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Calling All Bahamian Artists: Let's Build A National Collection
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Posted by:Apr 10th 2003, 01:56:11 pm
Fig Tree News TeamApril 10, 2003
Art Gallery Seeks Works For First National Show

A primary mission of this new institution,” says Dr. Gail Saunders, chairman of the National Art Gallery Committee, “is to build a national collection for The Bahamas.

The National Art Gallery of The Bahamas announces that it is calling for works in preparation for an Inaugural National Exhibition, one of three shows that will be featured at the opening of the West and West Hill Street gallery June 26.

“A primary mission of this new institution,” says Dr. Gail Saunders, chairman of the National Art Gallery Committee, “is to build a national collection for The Bahamas. Though this will be carried out in various ways, it is hoped that the Inaugural National Exhibition will be an important means to assess the length and breadth of Bahamian art. To this end, the gallery seeks to display the best Bahamian visual art, and hopes that this will include the work of persons previously unknown to the Bahamian public.”

All Bahamian artists living at home and abroad as well as artists who are residents of The Bahamas are invited to enter works produced between 1973 and 2003, says Dr. Saunders. If an artist wishes to enter a work of art now held by a private collector, the artist should request the collector to place the work on loan for the exhibition. Art is being accepted in a wide range of media, including painting, works on paper, photography, sculpture, assemblage, installation, mixed media, fibre arts and ceramics. The works should be delivered for judging to The National Art Gallery by Friday, May 09, 2003.

“Because of the short time leading up to the opening and the curatorial intricacies of exhibition work,” Dr. Saunders emphasizes, “absolutely no late entries will be accepted, and slides and/or photographs will not be considered in lieu of actual work. This year´s judging will be conducted by The National Art Gallery´s Acquisition Committee.”

The gallery recommends that all interested artists carefully review the rules and guidelines for the exhibition published in newspapers, and encourages every Bahamian artist to become a part of the event. Rules, guidelines and entry forms are available via e-mail [send a message to] or fax [242 328 5800]. Hard copies can be obtained from the gallery's administrative office, West and West Hill Streets.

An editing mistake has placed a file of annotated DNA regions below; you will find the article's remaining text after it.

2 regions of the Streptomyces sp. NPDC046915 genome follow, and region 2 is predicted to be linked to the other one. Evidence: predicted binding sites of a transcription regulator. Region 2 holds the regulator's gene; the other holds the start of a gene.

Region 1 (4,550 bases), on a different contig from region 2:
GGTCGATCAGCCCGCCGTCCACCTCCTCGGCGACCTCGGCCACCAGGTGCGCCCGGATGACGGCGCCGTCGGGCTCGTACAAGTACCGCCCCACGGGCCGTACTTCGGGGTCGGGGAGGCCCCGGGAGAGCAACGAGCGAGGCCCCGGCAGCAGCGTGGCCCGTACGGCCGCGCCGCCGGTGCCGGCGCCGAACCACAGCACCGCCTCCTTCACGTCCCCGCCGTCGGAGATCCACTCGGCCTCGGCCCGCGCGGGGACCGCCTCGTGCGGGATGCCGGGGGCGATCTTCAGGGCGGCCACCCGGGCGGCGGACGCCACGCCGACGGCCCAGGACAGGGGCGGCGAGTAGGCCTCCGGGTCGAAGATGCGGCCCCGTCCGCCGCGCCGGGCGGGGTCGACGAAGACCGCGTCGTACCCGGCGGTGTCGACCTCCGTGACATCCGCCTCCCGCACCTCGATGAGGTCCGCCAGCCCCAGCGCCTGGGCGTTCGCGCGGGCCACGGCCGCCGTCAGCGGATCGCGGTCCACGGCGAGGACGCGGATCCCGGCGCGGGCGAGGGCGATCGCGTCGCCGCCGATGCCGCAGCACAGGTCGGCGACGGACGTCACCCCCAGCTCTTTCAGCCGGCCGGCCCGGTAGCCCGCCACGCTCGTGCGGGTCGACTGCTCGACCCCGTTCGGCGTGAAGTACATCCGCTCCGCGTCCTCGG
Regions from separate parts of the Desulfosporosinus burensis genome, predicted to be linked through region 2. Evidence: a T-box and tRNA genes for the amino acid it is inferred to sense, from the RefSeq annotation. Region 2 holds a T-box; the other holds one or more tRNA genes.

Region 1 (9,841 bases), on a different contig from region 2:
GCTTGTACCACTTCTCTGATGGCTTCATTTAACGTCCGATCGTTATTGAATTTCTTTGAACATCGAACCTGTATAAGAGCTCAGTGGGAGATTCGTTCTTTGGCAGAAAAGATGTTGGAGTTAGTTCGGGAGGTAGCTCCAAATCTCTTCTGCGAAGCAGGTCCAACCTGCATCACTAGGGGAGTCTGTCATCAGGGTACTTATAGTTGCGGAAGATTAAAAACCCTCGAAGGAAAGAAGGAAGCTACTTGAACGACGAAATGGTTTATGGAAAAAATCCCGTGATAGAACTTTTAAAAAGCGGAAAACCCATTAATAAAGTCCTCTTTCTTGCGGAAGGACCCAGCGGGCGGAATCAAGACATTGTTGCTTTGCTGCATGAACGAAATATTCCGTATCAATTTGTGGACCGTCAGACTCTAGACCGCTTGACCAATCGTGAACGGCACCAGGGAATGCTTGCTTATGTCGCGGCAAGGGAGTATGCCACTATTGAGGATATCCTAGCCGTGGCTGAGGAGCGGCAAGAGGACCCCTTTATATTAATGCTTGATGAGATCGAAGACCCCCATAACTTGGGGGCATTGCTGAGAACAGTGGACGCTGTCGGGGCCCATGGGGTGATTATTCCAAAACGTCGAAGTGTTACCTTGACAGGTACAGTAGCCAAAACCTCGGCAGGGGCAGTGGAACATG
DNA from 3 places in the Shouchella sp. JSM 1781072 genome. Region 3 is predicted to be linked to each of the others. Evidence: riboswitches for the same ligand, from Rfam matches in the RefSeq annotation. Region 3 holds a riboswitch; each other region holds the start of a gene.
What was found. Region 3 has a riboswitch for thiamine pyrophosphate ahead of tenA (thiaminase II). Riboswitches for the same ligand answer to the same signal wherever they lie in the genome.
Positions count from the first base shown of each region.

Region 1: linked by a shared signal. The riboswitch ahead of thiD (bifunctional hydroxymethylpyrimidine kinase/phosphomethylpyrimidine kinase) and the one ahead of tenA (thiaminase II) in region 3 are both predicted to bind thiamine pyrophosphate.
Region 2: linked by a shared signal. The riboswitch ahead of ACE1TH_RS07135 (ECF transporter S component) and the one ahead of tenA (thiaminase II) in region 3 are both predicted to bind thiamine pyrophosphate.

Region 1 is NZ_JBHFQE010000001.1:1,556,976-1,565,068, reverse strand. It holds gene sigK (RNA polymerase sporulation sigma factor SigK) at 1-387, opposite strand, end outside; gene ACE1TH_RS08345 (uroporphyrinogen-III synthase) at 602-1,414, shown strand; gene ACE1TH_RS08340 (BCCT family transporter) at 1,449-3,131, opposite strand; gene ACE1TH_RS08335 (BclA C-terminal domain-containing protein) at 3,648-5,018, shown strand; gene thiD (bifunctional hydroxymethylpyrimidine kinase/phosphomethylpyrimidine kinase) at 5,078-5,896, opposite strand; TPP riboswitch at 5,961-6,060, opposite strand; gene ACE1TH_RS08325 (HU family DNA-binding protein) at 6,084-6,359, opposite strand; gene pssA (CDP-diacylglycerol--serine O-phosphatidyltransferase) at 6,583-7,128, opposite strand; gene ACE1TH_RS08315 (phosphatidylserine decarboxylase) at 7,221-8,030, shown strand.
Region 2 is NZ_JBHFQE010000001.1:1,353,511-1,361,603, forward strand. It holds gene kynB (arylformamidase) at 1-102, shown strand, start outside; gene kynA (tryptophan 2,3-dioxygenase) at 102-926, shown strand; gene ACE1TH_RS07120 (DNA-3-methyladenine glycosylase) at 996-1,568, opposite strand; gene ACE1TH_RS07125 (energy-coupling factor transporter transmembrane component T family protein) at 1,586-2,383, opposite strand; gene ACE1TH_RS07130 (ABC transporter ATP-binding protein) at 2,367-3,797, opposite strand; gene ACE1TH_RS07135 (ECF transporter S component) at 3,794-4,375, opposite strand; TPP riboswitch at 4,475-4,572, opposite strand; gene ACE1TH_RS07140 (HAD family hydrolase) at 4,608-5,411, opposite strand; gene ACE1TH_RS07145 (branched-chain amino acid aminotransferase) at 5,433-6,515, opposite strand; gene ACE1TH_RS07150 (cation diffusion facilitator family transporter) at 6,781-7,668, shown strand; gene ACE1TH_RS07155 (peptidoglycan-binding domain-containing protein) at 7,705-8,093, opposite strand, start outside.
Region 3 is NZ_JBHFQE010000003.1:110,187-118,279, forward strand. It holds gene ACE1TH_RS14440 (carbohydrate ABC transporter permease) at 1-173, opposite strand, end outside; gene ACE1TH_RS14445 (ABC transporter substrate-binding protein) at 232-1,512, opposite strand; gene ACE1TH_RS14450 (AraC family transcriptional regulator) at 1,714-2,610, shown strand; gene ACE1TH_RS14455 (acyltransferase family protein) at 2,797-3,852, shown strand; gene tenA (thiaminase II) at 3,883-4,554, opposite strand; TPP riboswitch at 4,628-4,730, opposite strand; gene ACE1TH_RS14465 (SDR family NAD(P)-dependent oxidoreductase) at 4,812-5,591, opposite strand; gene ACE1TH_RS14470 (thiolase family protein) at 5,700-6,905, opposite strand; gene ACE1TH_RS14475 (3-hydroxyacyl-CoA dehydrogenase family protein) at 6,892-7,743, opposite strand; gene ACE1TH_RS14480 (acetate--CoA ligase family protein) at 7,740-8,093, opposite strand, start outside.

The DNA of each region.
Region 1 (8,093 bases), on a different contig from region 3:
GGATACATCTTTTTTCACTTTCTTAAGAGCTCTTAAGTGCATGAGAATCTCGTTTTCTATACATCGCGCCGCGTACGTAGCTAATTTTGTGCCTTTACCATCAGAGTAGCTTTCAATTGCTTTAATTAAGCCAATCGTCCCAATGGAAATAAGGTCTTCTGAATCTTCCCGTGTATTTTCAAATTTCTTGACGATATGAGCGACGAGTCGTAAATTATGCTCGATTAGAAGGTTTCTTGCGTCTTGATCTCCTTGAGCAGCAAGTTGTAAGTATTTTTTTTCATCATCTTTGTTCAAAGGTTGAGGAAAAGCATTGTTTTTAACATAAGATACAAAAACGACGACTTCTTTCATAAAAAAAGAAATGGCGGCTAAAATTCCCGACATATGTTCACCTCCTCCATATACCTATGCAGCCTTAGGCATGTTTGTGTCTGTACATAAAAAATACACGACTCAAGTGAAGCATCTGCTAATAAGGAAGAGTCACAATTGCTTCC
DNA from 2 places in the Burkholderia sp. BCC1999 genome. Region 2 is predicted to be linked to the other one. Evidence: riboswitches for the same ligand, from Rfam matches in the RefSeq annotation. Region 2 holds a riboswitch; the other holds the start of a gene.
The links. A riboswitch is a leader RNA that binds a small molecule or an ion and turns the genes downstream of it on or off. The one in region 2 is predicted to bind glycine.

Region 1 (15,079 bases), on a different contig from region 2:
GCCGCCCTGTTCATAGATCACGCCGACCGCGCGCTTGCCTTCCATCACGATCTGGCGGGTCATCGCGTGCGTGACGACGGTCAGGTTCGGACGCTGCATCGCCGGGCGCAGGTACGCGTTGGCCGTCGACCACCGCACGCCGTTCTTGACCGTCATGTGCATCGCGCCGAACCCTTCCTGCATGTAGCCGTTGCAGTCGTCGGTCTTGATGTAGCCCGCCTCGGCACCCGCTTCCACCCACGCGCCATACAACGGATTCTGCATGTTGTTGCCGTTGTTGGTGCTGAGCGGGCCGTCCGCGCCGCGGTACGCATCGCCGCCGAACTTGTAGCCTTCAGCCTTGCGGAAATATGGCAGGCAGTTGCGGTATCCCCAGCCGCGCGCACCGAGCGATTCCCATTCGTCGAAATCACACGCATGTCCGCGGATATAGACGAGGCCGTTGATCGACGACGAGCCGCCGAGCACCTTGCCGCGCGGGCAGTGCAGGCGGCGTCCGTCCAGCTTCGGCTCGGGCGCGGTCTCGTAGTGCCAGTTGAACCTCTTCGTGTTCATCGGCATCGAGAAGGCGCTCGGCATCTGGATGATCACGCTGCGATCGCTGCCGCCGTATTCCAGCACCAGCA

Villa Doyle was built in the 1860s by Chief Justice Sir William Doyle. It was later bought and enlarged by Mr. Walter K. Moore, who subsequently became President of the Legislative Council. More recent owners have been the trustees of Trinity Methodist Church, Nancy Oakes and Mr. Keith Aranha, from whom the government bought the property in 1995. The government decided later that year to restore the historic building to house the National Art Gallery.
Early in 1996, the prime minister and Cabinet appointed the National Art Gallery Committee, co-chaired by Dr. Saunders and Mr. Vincent D´Aguilar (who later resigned) and composed of men and women known for their dedication to art and cultural preservation, to oversee the restoration of Villa Doyle, spearhead fund-raising activities for the gallery and guide its establishment.

Besides Dr. Saunders, members of the panel include Mr. Cleophas Adderley, Mr. Ian Fair, Mr. Cedric Saunders, Ms. Grace Turner, Mrs. Kim Outten Stubbs, the Rev. Dr. Hervis Bain Jr., Mr. Harold Munnings, Ms. Simonetta Raymond Barker, Mrs. Camille Barnett, Ms. Margaret Guillaume, Ms. Francine Horton, Mrs. Clarice Granger, Ms. Vernice Walkine and Mr. Julian Francis. Mr. Anthony Jervis of Anthony Jervis Architects Ltd. was named architect for the restoration of Villa Doyle.

Three consultants funded by the Inter-American Development Bank advised the committee on various aspects of the restoration. Since January, 2001, the National Art Gallery Committee has been advised on curatorial aspects of establishing the gallery by consultant curator Dr. Petrine Archer-Straw.
She is curating the first of The Collectors Series of exhibitions, entitled “One man´s visions” and composed of a selection of works from Mr. D´Aguilar´s collection.
Seeking to identify qualified Bahamians for the gallery, the committee has located two highly qualified Bahamian art historians, Ms. Erica James and Dr. Krista Thompson, says Dr. Saunders, who is also Director of Archives.
Ms. James is assisting the committee as a visiting curator, and will organize and curate the Inaugural National Exhibition. Dr. Thompson is curating a photographic exhibition, “Bahamian visions photographs, 1870-1930.”

Architectural drawings for the restoration of the building were prepared and put to bid in 1998. Because of an unsatisfactory first tender exercise, however, a second was required. An 18-month, $3.9-million governmental contract was awarded to Hunt Construction Company in February, 2000.
The National Art Gallery Committee raised about $400,000, some of which was used to pay engineering and architectural consultants, Dr. Saunders says. More than $150,000 donated is to be used to purchase the art collection.

The National Art Gallery Committee, says Dr. Saunders, “is grateful to all who contributed in cash or kind, especially the Inter-American Development Bank, Civilizations, S. G. Hambros, Finance Corporation of The Bahamas and Mees Pierson.”

A Bill to establish the National Art Gallery of The Bahamas has been read twice in the House of Assembly, and is expected to be passed soon. The measure would empower the gallery to acquire works of art, sets out the functions of the gallery, and establishes a board to be responsible for its management, general direction and control.

By Bahamas Information Services

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